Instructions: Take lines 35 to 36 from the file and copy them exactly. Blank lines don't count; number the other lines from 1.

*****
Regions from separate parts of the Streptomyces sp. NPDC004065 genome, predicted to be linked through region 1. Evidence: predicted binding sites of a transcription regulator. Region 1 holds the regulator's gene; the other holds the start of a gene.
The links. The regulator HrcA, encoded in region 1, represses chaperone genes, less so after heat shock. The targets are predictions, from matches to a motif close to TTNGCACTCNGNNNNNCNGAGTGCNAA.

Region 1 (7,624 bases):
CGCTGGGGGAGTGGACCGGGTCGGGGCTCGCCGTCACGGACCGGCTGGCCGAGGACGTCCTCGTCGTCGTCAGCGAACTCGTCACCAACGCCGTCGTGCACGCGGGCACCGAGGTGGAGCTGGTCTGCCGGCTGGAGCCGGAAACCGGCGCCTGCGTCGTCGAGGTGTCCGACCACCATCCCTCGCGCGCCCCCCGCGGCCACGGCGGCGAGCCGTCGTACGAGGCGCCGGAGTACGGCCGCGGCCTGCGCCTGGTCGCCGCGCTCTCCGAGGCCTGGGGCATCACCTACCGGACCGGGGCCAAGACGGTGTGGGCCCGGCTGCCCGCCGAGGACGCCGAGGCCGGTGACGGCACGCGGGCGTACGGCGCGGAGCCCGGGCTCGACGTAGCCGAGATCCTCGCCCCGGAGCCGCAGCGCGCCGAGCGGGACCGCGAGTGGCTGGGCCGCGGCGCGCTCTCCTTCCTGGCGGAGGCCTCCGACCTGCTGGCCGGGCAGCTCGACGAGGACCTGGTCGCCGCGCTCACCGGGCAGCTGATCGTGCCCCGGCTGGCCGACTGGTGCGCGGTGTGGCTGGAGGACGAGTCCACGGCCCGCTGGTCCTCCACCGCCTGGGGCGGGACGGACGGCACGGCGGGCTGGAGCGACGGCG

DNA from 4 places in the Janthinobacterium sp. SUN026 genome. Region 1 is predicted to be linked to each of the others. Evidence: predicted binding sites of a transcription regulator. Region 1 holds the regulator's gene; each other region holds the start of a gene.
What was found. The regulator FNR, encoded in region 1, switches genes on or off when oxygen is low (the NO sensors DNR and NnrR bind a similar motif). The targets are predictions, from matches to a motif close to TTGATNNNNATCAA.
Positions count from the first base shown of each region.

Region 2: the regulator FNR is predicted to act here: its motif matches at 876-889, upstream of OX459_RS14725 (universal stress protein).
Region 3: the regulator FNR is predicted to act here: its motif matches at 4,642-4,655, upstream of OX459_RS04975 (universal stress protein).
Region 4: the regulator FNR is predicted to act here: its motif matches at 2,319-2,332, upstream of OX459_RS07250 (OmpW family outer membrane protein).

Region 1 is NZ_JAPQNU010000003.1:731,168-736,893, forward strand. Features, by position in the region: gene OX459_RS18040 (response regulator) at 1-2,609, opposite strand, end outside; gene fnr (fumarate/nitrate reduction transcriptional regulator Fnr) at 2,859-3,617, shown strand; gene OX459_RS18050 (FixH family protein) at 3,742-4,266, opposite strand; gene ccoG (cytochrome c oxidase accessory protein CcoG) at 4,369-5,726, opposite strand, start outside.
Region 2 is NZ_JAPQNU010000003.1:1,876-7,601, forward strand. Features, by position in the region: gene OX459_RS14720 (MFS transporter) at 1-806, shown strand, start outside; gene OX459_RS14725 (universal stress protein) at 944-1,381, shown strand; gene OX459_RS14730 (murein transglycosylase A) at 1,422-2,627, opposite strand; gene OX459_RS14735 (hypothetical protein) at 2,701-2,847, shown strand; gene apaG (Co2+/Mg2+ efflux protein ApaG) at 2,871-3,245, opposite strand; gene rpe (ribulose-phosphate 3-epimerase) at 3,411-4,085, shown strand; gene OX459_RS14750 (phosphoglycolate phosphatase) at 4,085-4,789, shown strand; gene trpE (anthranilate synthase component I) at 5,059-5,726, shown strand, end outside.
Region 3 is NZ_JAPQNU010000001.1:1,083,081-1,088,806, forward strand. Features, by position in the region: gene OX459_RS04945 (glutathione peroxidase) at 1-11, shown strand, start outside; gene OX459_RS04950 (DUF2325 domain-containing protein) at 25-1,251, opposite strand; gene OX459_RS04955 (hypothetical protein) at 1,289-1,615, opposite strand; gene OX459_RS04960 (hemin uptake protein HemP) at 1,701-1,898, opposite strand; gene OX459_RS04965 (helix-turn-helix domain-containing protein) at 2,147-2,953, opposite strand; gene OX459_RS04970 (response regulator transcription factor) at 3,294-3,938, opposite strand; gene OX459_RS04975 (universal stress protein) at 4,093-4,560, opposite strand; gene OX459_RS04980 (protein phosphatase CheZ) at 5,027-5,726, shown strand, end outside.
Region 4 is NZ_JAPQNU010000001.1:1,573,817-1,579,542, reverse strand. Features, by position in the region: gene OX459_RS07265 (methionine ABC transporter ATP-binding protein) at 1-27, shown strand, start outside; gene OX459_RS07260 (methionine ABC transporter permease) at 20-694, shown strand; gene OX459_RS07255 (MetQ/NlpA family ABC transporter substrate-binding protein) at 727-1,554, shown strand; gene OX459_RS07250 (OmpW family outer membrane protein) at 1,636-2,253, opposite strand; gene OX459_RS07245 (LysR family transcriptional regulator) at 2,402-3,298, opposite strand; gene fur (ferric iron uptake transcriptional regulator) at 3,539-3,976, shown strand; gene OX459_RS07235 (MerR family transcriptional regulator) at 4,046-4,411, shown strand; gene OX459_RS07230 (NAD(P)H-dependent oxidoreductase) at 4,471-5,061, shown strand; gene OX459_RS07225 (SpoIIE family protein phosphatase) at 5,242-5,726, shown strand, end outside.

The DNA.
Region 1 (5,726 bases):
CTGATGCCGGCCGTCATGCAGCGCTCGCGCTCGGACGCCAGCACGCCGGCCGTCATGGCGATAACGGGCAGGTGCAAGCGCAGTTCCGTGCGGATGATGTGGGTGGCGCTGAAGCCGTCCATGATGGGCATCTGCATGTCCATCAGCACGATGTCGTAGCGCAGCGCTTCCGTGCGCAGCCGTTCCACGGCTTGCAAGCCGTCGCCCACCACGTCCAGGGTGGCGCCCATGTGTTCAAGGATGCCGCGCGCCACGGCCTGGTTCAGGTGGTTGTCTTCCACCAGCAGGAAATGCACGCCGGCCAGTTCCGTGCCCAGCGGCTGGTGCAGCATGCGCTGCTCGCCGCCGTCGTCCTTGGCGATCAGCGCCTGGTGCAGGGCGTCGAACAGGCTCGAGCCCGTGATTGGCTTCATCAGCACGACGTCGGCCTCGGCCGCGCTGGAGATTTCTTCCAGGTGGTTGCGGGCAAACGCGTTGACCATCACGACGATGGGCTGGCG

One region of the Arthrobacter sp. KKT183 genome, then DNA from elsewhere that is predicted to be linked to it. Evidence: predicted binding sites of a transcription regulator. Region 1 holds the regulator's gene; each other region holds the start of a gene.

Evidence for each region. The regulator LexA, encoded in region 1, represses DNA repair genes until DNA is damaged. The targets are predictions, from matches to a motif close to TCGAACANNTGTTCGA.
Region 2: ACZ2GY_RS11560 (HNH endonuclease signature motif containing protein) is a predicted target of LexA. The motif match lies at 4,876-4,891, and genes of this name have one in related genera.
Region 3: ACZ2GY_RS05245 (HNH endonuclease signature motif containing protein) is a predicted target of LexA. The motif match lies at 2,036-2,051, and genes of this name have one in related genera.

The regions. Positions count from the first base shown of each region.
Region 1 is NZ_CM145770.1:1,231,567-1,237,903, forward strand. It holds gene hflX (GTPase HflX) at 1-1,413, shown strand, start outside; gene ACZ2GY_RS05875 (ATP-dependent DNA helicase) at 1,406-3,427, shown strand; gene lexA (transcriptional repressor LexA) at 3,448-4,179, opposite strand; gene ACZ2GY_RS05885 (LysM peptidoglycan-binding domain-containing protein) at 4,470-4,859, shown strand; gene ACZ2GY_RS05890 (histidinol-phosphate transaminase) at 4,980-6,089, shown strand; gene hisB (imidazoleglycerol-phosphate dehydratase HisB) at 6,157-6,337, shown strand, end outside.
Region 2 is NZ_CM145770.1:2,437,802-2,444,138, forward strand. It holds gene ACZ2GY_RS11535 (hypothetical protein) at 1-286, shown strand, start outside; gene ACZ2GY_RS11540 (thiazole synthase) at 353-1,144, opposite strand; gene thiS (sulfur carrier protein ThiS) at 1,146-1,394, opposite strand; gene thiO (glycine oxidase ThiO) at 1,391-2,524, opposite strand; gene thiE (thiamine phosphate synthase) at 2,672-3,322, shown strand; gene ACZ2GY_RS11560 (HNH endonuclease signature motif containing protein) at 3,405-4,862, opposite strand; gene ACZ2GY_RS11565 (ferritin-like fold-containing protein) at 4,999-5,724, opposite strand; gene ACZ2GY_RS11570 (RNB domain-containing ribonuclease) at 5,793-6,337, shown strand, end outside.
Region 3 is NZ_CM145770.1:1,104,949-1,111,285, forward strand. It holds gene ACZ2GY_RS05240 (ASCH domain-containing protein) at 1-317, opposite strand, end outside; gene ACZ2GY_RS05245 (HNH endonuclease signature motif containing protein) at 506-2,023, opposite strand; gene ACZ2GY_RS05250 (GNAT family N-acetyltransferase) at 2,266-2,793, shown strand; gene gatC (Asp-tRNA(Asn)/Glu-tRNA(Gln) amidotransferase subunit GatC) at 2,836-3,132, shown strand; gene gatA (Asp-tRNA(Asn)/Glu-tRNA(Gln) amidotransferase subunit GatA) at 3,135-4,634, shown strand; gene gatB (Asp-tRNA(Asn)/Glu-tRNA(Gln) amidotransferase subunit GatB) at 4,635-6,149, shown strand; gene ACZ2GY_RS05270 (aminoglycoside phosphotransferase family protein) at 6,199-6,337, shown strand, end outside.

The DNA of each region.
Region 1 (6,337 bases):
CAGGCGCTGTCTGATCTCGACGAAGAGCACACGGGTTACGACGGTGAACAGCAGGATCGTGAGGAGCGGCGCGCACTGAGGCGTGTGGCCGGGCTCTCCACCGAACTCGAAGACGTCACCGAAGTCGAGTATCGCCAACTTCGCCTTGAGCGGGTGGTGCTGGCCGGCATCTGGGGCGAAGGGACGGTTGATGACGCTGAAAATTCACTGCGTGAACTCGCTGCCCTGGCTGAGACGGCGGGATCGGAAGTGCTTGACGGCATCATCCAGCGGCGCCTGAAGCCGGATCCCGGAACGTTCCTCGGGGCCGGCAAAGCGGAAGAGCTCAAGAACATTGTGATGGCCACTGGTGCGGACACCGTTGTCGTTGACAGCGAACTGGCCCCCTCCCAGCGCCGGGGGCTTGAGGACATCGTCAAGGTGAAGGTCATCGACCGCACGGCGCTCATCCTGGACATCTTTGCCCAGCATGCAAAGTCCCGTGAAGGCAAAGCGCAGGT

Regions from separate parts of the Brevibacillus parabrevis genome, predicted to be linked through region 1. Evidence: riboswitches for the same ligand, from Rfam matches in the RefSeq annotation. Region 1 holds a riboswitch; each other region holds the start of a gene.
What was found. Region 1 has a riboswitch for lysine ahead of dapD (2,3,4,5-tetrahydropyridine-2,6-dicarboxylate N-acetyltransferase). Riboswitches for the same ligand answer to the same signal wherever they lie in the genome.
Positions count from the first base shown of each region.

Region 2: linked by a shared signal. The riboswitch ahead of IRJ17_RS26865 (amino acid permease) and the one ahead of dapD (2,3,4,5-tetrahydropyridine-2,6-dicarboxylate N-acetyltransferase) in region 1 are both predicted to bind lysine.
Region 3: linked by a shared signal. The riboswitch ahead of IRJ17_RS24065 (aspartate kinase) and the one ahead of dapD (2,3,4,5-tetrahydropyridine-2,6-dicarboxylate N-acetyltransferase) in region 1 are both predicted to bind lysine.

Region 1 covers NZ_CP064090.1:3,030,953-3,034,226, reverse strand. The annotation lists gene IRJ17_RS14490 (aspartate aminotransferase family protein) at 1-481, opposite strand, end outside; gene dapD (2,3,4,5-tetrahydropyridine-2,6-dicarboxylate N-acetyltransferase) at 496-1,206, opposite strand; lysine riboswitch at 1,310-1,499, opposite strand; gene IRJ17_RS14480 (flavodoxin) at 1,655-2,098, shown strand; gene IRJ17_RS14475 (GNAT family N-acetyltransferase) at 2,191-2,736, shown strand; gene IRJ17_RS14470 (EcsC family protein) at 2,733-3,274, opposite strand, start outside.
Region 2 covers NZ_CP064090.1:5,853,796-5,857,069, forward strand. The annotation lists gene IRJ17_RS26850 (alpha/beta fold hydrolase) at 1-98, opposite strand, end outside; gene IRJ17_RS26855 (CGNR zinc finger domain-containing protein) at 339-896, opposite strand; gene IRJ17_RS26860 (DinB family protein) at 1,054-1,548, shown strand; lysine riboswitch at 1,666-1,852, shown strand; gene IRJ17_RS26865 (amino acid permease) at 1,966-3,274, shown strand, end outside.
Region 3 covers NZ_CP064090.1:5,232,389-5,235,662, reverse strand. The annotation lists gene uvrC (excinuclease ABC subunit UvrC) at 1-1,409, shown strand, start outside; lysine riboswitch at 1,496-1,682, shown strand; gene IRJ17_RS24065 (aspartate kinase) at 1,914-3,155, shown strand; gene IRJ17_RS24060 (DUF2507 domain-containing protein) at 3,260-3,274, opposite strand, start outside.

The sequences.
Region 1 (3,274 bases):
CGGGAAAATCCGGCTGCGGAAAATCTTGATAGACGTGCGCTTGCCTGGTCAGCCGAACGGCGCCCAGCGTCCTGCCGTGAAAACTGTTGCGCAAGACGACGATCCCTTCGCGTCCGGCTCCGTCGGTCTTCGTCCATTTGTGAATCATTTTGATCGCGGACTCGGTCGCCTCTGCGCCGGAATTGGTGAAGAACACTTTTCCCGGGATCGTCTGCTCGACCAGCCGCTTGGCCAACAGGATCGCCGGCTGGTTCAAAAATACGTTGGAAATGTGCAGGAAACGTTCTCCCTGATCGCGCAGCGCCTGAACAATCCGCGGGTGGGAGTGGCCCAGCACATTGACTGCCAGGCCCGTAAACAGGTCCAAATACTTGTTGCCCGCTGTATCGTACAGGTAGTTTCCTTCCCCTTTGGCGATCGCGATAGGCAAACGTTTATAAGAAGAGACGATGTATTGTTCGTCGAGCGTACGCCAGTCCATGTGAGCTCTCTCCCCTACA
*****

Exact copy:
Region 2 covers NZ_CP064090.1:5,853,796-5,857,069, forward strand. The annotation lists gene IRJ17_RS26850 (alpha/beta fold hydrolase) at 1-98, opposite strand, end outside; gene IRJ17_RS26855 (CGNR zinc finger domain-containing protein) at 339-896, opposite strand; gene IRJ17_RS26860 (DinB family protein) at 1,054-1,548, shown strand; lysine riboswitch at 1,666-1,852, shown strand; gene IRJ17_RS26865 (amino acid permease) at 1,966-3,274, shown strand, end outside.
Region 3 covers NZ_CP064090.1:5,232,389-5,235,662, reverse strand. The annotation lists gene uvrC (excinuclease ABC subunit UvrC) at 1-1,409, shown strand, start outside; lysine riboswitch at 1,496-1,682, shown strand; gene IRJ17_RS24065 (aspartate kinase) at 1,914-3,155, shown strand; gene IRJ17_RS24060 (DUF2507 domain-containing protein) at 3,260-3,274, opposite strand, start outside.